Jan 092016

Sarpanitum-Blessed Be My Brothers


Welcome to Part 12 of our continuing list of last year’s Most Infectious Extreme Metal Songs. To see the other songs I’ve named to the list so far, click this link.

The albums that were the source of today’s two additions were death metal favorites among readers of our site, and I’m a fan of both of them as well. I decided to group them together because one or both of them seemed to appear just about everywhere I looked in perusing year-end lists at other sites and print zines, and because both bands come from the UK and have names that end in TUM.


I wondered whether Sarpanitum’s new album Blessed Be My Brothers would be remembered on year-end lists, given that the album was released way back in February. As noted above, that proved to be a needless concern: the album seems to have appeared everywhere, even on the YE lists of those “big platform” sites whose lists I half-jokingly include in our LISTMANIA series. In this case, all the accolades have been well-deserved — it’s a fantastic album. Continue reading »

Mar 162015


(In this post Dan Barkasi continues his monthly series recommending music from the month just ended.)

Here we go for round two of Essential Entries. You guessed it – we’re covering February this time. Yeah, yeah, suspense isn’t this guy’s strong point.

January gave us genius like Desolate Shrine and Agos, which is just what was needed to start things off right. How does February measure up? To quote one of the greatest movie trilogies of all time, “Great Scott!” If you don’t get that, I bestow upon you great shame. But yeah, February did bring the noise (no Public Enemy included). Here’s the proof, in no particular order.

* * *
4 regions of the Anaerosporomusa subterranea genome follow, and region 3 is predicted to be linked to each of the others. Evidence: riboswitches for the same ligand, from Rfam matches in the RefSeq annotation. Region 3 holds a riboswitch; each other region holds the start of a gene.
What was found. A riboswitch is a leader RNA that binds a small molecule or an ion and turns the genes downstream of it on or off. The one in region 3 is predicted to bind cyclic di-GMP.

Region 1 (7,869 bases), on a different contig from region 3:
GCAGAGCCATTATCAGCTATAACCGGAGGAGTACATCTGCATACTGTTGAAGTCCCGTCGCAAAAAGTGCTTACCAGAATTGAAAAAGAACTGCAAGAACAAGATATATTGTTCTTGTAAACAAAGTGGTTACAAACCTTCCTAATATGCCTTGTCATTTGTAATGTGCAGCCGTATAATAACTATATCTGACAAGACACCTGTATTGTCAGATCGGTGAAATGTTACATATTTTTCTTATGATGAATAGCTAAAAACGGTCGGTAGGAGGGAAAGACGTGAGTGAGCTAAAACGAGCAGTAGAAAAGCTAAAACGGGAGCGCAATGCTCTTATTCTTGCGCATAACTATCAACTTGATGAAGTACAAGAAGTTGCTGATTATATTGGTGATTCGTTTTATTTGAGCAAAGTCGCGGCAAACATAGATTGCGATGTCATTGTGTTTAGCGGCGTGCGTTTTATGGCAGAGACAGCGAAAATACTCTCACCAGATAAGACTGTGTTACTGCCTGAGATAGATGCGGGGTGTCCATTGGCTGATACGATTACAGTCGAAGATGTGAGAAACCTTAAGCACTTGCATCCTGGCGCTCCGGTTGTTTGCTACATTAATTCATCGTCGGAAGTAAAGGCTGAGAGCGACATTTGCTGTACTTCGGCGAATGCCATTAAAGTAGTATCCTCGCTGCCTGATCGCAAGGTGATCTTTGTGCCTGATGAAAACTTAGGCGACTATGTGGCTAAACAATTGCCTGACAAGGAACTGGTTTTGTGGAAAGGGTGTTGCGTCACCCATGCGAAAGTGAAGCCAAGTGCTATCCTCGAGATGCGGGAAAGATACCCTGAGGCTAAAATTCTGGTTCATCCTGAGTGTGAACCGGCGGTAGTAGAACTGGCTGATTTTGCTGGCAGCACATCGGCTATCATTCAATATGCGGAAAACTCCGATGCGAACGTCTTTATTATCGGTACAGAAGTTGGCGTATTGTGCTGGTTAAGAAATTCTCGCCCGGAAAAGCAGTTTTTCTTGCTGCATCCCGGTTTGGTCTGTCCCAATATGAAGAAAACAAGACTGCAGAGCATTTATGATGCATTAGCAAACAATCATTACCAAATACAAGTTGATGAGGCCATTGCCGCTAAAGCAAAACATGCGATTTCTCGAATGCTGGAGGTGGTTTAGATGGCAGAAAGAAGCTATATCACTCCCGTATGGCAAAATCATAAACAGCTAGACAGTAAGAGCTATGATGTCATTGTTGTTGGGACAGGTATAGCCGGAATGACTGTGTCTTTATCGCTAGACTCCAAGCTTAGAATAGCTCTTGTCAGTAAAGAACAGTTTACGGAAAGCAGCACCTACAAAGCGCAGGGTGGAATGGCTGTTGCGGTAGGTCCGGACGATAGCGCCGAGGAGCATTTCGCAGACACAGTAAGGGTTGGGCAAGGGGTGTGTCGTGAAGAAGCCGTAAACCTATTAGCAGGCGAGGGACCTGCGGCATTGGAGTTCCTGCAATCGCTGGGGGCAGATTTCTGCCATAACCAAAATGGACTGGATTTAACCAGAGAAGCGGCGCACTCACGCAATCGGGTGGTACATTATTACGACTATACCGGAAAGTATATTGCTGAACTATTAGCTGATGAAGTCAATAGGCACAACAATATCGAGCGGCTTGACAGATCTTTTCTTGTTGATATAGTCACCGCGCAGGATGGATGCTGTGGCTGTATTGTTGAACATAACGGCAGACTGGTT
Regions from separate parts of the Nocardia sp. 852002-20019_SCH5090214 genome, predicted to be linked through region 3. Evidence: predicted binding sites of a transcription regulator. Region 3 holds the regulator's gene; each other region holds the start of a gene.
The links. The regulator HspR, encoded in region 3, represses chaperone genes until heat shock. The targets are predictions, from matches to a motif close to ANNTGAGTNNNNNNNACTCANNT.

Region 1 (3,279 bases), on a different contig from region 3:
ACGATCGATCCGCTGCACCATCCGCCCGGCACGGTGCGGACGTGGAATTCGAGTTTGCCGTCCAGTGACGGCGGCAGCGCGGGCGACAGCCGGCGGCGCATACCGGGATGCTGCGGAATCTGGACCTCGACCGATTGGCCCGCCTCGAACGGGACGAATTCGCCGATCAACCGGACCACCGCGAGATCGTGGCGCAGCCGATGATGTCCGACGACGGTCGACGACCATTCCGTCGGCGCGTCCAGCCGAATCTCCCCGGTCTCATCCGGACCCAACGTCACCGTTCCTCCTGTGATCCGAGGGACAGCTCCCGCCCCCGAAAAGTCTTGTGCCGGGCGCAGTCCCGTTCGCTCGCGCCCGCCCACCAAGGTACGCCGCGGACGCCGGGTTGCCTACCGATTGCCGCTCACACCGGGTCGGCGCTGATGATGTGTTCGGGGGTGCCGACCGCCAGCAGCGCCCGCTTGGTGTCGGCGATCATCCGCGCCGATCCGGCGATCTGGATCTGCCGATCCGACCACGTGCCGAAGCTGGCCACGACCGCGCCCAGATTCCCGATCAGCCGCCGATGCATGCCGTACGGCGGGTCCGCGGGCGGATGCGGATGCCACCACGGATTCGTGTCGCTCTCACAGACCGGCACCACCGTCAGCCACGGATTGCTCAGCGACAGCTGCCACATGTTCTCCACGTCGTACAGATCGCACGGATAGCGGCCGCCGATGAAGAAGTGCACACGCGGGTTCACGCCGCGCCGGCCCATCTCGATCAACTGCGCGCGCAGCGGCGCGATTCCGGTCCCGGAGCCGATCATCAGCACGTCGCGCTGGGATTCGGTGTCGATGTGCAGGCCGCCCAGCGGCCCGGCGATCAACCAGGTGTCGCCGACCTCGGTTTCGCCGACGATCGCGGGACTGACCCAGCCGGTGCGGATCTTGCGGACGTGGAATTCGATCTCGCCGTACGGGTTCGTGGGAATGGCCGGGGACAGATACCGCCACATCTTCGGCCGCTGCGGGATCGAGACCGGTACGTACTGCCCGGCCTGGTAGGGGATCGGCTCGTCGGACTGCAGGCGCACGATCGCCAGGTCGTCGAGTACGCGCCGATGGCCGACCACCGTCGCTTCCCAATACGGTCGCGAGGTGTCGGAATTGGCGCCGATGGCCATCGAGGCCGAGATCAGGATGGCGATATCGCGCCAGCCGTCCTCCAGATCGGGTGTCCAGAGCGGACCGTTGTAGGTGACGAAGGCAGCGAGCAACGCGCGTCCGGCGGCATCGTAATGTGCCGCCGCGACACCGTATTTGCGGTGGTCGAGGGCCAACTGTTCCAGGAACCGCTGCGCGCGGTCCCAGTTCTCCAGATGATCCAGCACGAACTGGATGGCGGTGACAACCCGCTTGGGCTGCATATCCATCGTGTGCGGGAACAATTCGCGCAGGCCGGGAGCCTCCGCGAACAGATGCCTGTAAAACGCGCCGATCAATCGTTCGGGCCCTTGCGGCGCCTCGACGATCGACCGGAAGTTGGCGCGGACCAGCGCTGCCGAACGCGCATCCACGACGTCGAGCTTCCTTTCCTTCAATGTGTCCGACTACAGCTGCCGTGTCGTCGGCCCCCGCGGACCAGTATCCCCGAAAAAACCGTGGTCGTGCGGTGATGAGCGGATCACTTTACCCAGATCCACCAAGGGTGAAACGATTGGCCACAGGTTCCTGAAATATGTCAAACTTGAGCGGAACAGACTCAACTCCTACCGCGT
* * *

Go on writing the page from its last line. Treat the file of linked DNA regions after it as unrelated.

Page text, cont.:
A Forest of StarsBeware the Sword You Cannot See

Self-described as a secret society from Victorian-era 1895, A Forest of Stars compose music that’s as intricate and unique as their theming. Black metal with a lot of psychedelic elements is the most basic description, but really, their music is so much more. It’s a continuing story, and their latest chapter is awe-inspiring. Invest the time, as there’s a lot of layers, with the payoff being oh so worth it. Continue reading »

Feb 182015


(Here we have Austin Weber’s review of the new album by Sarpanitum, from the UK and Japan.)

I often follow new or lesser-known metal bands after hearing flashes of brilliance that hint at possible future growth and evolution. This is exactly the reason I began following Sarpanitum after hearing their 2011 EP Fidelium. It was an interesting effort, but now they’ve moved from hinting at brilliance in spots to displaying brilliance in spades on their second full-length, Blessed Be My Brothers.

If you want a sonic snapshot of what Sarpanitum seem to execute, song after song with ease, imagine a merger between Hate Eternal and Nile that then gets a heavy melodic boost and focus, while surrounded by blackened infusions and enhanced by atmosphere-building moments that add a dual epic/triumphant feel to Blessed Be My Brothers. Continue reading »

Feb 092015


I’m so glad to be back home after three weeks in the bush, by which I mean Delaware. Finally, to sleep in my own bed, in which I woke up once an hour beginning about 2 a.m. and whined, because the time zone change is fuckin’ with me.  In other words, I slept like a baby. But it really is good to be home — although it appears I’m going to have to do this extended travel thing all over again in three weeks, which blows. But I’ll bitch about that more thoroughly when the time comes. For now, let’s discuss happier subjects….


This first item of news really cheered me right up — the marriage between one of my own most fervently anticipated releases of 2015 and one of my favorite artists. As you can see above (and click that image to enlarge it), maestro Paolo Girardi has created the painted cover art for the new album by Seattle’s Bell WitchFour Phantoms. It is beautiful, and I have no doubt that Four Phantoms will also be beautiful, in the way that the pale, cold skin of a bewitching corpse is beautiful. Continue reading »